That eBlock is just a signal driving a transistor. You could sacrifice the cable and hook the power & ground wires to a 9V(?) and add an additional resistor or pot to the power going in to keep the LED from melting down. The transistor should keep any of the additional current from feeding back to the Spider. (This is where the EEs should chime in to confirm)


#11

Remote controls power the LED at higher current that it can handle but they do it in short pulses, before the LED melts, like ianlee said.


#12

BTW, Great job on the hack!


#13

@ Ian,

Thanks. :slight_smile:

I have a ton of eblocks, many more than I’d ever use at the same time, so I don’t mind at all sacrificing a cable.

So which wires are which on the eblocks? Is red hot, black ground, and white signal?

I happen to have a “discover electronics” kit with a breadboard and a variety of components, which is currently set up for an LED project using a 9v battery, including a 5v voltage regulator, a couple of capacitors, and a 220 ohm resistor. Wondering whether I might be able to swap out the LED for an IR LED and use the signal line from the eblock to drive that circuit?


#14

Yea, red = hot, white = signal, black = ground. If you crack the eBlock case off it’s fairly easy to read the PCB.

The only concern I would have about the discover kit is it doesn’t sound like it uses a transistor. That’s important since it keeps the different circuits somewhat isolated from each other. But, it doesn’t sound like it’s high voltage anyway. However, I think you have all you need with that eBlock. Electrical tape or rubber band a 9V battery to the bottom side of it and you have a pretty nice setup :slight_smile:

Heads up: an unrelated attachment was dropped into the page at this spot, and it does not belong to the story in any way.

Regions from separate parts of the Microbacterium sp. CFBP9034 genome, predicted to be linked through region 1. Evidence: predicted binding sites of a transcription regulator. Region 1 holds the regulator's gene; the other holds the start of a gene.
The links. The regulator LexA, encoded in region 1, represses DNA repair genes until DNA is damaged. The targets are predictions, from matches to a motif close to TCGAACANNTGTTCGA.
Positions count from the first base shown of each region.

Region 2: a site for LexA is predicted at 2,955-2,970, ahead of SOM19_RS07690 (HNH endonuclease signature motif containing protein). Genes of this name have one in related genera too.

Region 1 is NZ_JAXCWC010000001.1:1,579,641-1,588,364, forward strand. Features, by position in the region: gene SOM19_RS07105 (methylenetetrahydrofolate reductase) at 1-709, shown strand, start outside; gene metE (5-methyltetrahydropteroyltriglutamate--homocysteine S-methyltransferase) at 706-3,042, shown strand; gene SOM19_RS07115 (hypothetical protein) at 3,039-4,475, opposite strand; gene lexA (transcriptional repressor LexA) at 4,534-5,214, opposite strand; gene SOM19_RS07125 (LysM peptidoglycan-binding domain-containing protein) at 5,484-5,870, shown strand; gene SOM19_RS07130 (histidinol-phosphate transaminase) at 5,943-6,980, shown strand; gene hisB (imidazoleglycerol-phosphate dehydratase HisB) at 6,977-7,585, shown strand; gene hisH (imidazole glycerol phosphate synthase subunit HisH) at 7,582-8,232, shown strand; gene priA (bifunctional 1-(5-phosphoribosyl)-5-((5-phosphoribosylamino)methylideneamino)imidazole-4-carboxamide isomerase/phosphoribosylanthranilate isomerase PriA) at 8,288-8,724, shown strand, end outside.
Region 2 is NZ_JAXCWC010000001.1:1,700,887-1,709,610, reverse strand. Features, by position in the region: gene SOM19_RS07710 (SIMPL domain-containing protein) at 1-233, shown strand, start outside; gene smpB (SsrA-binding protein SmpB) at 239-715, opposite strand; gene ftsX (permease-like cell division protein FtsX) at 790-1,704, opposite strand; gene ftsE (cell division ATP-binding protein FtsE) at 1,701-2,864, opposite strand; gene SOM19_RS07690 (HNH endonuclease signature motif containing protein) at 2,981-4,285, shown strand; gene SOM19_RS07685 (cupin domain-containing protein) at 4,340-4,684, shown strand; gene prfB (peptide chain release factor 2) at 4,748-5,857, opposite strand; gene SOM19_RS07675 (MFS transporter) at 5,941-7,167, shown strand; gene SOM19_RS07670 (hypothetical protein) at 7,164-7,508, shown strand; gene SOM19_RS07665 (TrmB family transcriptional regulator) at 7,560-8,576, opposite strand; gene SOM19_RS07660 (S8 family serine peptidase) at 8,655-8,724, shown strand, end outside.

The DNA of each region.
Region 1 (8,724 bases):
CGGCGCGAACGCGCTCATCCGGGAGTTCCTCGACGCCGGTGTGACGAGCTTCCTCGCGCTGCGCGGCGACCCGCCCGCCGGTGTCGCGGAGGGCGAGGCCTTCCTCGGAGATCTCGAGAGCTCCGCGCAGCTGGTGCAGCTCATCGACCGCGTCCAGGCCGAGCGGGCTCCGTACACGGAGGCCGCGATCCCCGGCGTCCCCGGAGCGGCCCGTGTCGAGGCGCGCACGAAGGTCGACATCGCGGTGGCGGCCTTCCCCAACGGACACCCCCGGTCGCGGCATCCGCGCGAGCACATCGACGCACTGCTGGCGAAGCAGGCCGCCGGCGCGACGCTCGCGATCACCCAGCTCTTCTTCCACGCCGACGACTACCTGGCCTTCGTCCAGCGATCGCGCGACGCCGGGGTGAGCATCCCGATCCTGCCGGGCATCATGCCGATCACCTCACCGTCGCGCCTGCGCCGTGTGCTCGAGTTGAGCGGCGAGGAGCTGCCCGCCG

#15

You need to pick up a couple Extender modules and mini breadboards on your next order. They’re perfect for this type of experimenting.


#16

I do have one extender module…just need to get a header for it, which I haven’t gotten around to yet. :-[


#17

They really should come with them, IMO. It would be well worth the additional $.02 they cost.

On a similar note, Gus, I’d rather save a couple bucks than get another USB cable with every FEZ or power module I buy. I have a drawer full already :slight_smile:


#18

@ Ian,

So, I tried sacrificing an eblock cable to try your additional power suggestion. No luck.

Basically, I removed the LED from my 5v breadboard circuit, and tied in the hot and ground leads to the eblock using alligator clips…no response from the IR LED.

If I pop one of the IR LEDs that I scavenged from the RoboSapien remote in via the alligator clips, it lights up fine, so I must be missing something conceptually. The white (IO pin) wire should stay connected, correct? Positive on the power circuit goes to the red wire, and negative to the black wire, correct?


#19

Did you set the signal high? You have to do that to allow the current to flow through the transistor.


#20

@ Ian

Not sure…remember, I’m new to the hardware game. :slight_smile:

The app uses OutputCompare to generate the IR signal, so if that is setting the signal high under the covers, then yes. If not, then I may need to take a different approach. In the code below, RemoteGenerator is an instance of OutputCompare set up to output the digital waveform to pin 6, which is where the modded IR LED block is plugged in:


RemoteGenerator = new OutputCompare(outputPin, false, 300);

RemoteGenerator.SetBlocking(true, buffer_low, 0, 68, 100, true, 38000);